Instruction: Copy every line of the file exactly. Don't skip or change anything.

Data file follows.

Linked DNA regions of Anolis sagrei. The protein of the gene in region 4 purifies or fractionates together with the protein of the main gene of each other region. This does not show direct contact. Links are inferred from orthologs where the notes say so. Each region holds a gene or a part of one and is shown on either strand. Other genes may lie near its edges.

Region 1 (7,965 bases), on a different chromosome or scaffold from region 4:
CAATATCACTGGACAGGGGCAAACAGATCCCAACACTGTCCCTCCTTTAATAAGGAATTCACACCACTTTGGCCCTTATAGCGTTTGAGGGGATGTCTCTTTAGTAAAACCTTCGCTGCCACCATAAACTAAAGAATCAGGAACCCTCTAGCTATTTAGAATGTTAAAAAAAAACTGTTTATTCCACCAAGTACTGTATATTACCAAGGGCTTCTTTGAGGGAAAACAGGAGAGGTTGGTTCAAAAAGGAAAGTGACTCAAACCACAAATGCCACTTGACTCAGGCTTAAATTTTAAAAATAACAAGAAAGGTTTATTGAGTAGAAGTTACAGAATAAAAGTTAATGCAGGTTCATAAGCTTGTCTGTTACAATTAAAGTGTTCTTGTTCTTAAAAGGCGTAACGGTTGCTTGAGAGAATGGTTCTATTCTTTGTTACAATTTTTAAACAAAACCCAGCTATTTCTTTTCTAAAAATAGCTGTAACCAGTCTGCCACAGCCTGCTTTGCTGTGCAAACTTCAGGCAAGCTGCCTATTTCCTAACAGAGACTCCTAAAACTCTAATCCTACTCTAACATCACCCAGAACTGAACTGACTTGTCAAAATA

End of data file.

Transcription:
Linked DNA regions of Anolis sagrei. The protein of the gene in region 4 purifies or fractionates together with the protein of the main gene of each other region. This does not show direct contact. Links are inferred from orthologs where the notes say so. Each region holds a gene or a part of one and is shown on either strand. Other genes may lie near its edges.

Region 1 (7,965 bases), on a different chromosome or scaffold from region 4:
CAATATCACTGGACAGGGGCAAACAGATCCCAACACTGTCCCTCCTTTAATAAGGAATTCACACCACTTTGGCCCTTATAGCGTTTGAGGGGATGTCTCTTTAGTAAAACCTTCGCTGCCACCATAAACTAAAGAATCAGGAACCCTCTAGCTATTTAGAATGTTAAAAAAAAACTGTTTATTCCACCAAGTACTGTATATTACCAAGGGCTTCTTTGAGGGAAAACAGGAGAGGTTGGTTCAAAAAGGAAAGTGACTCAAACCACAAATGCCACTTGACTCAGGCTTAAATTTTAAAAATAACAAGAAAGGTTTATTGAGTAGAAGTTACAGAATAAAAGTTAATGCAGGTTCATAAGCTTGTCTGTTACAATTAAAGTGTTCTTGTTCTTAAAAGGCGTAACGGTTGCTTGAGAGAATGGTTCTATTCTTTGTTACAATTTTTAAACAAAACCCAGCTATTTCTTTTCTAAAAATAGCTGTAACCAGTCTGCCACAGCCTGCTTTGCTGTGCAAACTTCAGGCAAGCTGCCTATTTCCTAACAGAGACTCCTAAAACTCTAATCCTACTCTAACATCACCCAGAACTGAACTGACTTGTCAAAATA